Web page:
Addiction and the Neuralized Imagination

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We take addiction for granted, as we do the hundreds of little facts each of us knows about it. But until the late nineteenth century addiction existed in such different versions from ours’ that we would hardly recognize the concept today. Until the early nineteenth century, addiction was configured as compulsion: especially the behaviour of acting out bad habits.

Compulsion too is a category we think we understand today, even in its popularized versions. But before approximately 1860 it was a confused category, the only agreement among those philosophizing about it that the nervous system was fundamental to its  operations. Compulsion had been neuralized in the late eighteenth century – the reason it was then such an intriguing behavior to scientists, doctors, and writers. However, before its neuralization around 1780, compulsion was a black hole of human behavior, often  thought to be occasionally lorded over by supernatural interference. Once neuralized it lost some of its mystery, as for the large number of  ‘eaters’ (as compulsives were then called) compelled to chew tobacco, imbibe narcotics, and drink barrels of alcohol. Thomas De Quincey’s Opium Eater (1821) is a good example.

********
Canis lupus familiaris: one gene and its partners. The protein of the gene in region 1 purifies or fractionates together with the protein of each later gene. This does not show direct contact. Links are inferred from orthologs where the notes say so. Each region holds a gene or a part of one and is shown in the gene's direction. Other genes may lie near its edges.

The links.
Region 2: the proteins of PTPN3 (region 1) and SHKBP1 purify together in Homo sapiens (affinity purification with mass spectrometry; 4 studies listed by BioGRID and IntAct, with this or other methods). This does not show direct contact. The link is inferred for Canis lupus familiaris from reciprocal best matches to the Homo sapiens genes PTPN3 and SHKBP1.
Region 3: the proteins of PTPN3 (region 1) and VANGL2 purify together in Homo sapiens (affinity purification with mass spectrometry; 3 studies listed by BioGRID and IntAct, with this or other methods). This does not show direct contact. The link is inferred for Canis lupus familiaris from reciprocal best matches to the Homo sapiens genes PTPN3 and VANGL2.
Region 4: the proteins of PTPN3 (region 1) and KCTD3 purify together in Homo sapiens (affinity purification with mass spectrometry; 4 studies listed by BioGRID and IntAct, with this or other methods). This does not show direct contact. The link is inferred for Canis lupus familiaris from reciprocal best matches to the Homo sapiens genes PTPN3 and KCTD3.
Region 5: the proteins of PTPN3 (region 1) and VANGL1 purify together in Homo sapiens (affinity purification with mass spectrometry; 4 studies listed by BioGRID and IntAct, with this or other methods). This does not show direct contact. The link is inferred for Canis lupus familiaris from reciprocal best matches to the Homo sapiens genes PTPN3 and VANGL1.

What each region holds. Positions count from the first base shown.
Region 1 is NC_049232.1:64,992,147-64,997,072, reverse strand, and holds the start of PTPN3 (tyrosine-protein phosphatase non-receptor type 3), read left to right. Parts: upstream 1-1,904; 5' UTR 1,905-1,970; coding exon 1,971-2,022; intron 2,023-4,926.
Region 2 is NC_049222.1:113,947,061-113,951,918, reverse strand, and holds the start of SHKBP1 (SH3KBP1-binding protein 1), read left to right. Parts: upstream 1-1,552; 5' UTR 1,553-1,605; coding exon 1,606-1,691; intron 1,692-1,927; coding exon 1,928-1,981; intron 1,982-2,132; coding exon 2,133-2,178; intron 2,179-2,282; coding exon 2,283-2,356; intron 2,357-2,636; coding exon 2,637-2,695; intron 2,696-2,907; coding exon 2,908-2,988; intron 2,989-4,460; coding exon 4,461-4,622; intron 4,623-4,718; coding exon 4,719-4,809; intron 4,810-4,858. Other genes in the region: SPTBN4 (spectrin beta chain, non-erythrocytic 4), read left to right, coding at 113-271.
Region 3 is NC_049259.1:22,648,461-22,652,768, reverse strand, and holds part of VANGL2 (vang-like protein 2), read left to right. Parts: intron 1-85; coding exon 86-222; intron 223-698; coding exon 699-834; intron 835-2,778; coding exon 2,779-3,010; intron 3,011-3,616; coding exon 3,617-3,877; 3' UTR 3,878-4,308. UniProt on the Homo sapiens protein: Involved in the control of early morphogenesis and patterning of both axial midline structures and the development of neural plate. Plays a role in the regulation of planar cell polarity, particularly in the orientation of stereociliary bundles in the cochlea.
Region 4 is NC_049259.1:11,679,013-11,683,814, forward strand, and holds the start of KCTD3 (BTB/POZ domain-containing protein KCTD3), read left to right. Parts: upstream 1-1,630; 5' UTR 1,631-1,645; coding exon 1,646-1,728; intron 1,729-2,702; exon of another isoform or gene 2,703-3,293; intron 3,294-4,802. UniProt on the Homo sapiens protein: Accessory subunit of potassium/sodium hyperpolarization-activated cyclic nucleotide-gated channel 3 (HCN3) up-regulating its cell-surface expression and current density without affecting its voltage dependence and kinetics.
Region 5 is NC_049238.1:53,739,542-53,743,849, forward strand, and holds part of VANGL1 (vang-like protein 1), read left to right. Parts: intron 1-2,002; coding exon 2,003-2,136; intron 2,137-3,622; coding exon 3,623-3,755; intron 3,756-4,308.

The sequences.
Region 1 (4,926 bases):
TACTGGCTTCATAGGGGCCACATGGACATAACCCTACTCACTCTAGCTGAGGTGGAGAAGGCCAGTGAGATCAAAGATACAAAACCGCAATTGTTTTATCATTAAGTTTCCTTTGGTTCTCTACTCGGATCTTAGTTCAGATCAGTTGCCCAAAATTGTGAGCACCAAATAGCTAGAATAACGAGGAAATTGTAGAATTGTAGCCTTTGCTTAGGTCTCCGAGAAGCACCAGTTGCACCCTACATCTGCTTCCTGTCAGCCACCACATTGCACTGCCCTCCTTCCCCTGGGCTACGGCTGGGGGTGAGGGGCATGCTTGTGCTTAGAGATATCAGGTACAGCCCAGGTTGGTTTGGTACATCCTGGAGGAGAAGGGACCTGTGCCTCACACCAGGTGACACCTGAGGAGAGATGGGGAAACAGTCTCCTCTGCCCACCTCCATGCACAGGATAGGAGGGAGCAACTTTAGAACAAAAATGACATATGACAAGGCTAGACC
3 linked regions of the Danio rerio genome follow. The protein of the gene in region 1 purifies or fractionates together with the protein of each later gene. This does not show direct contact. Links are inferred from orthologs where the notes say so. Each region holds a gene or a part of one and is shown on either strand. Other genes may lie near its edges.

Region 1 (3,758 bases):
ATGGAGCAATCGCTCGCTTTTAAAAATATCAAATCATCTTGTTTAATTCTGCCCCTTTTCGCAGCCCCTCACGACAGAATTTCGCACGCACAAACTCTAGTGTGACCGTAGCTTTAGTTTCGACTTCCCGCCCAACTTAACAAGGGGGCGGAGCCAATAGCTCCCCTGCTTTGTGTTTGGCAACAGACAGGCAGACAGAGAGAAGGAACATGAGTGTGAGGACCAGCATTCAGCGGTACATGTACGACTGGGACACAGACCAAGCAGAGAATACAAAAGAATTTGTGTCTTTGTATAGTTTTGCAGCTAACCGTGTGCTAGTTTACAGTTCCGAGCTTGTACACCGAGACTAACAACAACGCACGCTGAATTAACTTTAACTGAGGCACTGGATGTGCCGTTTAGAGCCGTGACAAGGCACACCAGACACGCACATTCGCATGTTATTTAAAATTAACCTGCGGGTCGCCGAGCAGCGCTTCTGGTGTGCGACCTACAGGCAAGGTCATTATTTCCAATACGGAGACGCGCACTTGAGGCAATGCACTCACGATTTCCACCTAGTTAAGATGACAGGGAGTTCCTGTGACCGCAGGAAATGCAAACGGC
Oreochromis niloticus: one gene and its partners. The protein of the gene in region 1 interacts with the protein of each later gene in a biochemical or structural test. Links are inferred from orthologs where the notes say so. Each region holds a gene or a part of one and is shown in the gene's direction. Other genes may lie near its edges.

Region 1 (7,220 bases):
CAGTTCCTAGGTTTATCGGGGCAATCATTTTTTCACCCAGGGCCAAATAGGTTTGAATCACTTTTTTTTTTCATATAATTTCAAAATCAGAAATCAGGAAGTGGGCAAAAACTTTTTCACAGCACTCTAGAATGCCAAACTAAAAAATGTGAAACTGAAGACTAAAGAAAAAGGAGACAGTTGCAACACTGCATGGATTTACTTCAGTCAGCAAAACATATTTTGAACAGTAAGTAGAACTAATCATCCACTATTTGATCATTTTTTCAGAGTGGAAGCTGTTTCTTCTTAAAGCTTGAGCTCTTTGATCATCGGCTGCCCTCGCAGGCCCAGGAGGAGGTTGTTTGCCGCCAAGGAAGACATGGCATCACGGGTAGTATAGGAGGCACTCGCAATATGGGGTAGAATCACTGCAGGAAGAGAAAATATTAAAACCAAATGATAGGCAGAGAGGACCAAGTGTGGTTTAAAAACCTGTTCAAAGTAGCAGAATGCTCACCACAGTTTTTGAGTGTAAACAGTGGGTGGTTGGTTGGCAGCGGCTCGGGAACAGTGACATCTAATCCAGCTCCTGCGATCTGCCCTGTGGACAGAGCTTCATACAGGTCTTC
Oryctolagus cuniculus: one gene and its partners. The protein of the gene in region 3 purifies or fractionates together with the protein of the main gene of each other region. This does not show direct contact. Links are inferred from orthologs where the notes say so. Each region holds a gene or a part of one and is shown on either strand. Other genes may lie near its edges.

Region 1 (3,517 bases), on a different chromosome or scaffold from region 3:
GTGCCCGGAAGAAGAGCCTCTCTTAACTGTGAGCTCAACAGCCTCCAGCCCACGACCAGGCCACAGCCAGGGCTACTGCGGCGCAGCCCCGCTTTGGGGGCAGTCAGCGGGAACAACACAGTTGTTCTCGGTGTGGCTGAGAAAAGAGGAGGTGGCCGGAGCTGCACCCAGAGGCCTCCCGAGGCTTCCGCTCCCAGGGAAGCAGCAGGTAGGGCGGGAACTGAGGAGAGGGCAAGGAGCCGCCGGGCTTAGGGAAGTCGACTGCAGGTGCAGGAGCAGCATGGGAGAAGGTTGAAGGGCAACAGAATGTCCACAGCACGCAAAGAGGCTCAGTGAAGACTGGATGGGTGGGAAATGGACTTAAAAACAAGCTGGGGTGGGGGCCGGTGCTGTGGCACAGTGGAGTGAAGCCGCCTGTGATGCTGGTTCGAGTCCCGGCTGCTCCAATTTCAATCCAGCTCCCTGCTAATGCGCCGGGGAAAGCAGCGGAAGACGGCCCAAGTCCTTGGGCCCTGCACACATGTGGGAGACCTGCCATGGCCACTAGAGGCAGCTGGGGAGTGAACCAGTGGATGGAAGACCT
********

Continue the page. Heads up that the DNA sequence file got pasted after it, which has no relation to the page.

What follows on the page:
By the late eighteenth century some philosophers and scientists recognized that imagination, or the imagination, played a major role in compulsive behavior. The obviously compulsive addict both recognized and then remembered the blissful ecstasy experienced while under the effect of the substance. Memory and imagination were central to the process – without this recall the body would not remember its transformed state under the influence of the drug. Memory had been neuralized before imagination was; or, at least they were neuralized concomitantly. Without such neuralization the addiction diagnosis could never have have become what it was in the run-up to Freud and psychoanalysis.